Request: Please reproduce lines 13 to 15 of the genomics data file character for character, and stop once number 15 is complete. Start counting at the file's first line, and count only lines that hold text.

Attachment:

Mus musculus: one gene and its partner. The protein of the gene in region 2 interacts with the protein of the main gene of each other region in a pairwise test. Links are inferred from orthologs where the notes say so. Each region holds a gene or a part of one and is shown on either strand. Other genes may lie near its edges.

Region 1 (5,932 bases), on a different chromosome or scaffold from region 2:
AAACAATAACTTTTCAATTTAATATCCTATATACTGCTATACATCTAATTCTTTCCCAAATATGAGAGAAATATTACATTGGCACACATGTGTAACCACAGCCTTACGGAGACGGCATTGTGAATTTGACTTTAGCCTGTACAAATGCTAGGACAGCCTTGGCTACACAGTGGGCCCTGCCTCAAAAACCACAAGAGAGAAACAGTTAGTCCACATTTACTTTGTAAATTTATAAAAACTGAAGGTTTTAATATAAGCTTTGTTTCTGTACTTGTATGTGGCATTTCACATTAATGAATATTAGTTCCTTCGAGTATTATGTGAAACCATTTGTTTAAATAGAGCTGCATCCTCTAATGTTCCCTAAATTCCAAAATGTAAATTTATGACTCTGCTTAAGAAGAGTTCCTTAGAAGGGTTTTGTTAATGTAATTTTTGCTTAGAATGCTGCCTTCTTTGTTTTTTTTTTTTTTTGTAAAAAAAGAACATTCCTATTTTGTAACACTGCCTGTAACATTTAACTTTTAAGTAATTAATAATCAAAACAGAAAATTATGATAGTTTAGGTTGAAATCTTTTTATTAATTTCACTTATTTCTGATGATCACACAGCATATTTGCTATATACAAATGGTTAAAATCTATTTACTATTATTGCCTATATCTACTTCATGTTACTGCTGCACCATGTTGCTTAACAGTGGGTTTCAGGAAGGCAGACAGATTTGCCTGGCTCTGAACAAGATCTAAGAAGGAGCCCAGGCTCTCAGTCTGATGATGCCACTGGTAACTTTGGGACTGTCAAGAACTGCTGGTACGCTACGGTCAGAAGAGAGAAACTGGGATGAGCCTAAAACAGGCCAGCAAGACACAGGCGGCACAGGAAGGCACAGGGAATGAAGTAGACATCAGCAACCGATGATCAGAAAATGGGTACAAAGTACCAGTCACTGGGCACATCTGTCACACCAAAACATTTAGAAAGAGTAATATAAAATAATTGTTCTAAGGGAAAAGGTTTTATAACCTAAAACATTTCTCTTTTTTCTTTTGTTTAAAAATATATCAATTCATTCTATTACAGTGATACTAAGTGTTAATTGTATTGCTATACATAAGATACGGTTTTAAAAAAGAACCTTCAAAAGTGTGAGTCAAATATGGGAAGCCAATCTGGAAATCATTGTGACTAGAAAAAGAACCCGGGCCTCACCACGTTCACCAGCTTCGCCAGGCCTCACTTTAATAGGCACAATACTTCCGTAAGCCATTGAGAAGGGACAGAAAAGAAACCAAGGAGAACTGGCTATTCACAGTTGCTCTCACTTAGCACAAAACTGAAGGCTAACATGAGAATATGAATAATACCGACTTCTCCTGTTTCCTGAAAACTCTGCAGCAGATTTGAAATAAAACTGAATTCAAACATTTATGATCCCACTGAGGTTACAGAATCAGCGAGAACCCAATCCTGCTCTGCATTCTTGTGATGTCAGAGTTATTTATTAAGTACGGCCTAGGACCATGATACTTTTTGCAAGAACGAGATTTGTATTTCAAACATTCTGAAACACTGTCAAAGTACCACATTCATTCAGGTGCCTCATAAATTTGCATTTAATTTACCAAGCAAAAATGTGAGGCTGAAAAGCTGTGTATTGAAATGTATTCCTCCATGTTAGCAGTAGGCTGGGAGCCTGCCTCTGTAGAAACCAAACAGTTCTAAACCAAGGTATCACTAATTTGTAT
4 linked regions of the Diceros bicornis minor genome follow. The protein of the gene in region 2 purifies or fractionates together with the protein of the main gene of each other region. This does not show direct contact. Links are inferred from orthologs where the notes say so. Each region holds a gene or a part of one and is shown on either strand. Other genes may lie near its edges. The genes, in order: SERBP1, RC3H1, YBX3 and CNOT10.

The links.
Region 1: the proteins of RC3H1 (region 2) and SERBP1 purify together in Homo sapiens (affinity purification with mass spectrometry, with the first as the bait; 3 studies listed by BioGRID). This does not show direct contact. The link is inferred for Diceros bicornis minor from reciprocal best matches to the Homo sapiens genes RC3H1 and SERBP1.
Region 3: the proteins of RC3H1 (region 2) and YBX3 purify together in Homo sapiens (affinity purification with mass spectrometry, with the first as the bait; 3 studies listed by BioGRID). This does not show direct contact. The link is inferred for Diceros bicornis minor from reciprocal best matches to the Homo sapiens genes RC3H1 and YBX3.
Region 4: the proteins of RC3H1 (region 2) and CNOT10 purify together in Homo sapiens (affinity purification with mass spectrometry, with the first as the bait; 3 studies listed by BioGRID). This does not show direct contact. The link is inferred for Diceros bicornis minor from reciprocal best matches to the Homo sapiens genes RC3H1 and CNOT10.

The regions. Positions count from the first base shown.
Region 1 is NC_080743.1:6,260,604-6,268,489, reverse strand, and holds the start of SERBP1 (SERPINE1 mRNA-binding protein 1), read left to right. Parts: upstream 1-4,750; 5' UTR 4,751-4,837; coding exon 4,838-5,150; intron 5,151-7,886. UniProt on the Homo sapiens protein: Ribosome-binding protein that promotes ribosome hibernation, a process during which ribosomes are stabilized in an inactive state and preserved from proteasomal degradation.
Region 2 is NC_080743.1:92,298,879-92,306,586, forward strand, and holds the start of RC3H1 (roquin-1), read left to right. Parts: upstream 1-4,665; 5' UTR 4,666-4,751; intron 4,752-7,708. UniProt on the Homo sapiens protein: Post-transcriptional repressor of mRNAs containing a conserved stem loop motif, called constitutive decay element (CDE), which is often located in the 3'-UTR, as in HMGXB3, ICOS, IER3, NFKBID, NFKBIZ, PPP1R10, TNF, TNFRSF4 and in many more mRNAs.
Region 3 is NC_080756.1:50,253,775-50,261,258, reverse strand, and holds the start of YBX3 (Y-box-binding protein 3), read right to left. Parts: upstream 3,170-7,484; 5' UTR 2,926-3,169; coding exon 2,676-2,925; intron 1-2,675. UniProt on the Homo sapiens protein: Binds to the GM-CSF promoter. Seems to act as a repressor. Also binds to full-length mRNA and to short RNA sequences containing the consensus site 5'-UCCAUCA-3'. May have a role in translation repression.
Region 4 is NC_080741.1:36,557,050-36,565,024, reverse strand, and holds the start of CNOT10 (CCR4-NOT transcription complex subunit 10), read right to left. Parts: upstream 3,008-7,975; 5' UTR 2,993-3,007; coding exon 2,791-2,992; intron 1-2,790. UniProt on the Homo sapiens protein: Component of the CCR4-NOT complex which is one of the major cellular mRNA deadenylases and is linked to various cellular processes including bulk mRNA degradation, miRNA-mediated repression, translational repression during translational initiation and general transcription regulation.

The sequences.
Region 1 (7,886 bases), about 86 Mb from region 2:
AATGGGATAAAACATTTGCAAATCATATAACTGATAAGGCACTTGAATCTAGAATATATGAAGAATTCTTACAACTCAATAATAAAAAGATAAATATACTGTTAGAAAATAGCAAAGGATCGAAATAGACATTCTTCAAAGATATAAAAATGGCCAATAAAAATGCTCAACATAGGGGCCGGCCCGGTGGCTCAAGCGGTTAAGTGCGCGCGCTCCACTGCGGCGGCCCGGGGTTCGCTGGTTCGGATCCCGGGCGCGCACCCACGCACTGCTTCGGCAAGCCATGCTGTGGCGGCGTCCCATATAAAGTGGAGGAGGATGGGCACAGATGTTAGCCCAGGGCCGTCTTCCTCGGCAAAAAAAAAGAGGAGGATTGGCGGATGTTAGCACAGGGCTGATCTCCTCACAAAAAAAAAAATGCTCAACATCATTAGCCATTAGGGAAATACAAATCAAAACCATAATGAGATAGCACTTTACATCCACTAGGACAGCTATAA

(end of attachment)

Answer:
Region 4 is NC_080741.1:36,557,050-36,565,024, reverse strand, and holds the start of CNOT10 (CCR4-NOT transcription complex subunit 10), read right to left. Parts: upstream 3,008-7,975; 5' UTR 2,993-3,007; coding exon 2,791-2,992; intron 1-2,790. UniProt on the Homo sapiens protein: Component of the CCR4-NOT complex which is one of the major cellular mRNA deadenylases and is linked to various cellular processes including bulk mRNA degradation, miRNA-mediated repression, translational repression during translational initiation and general transcription regulation.

The sequences.
Region 1 (7,886 bases), about 86 Mb from region 2: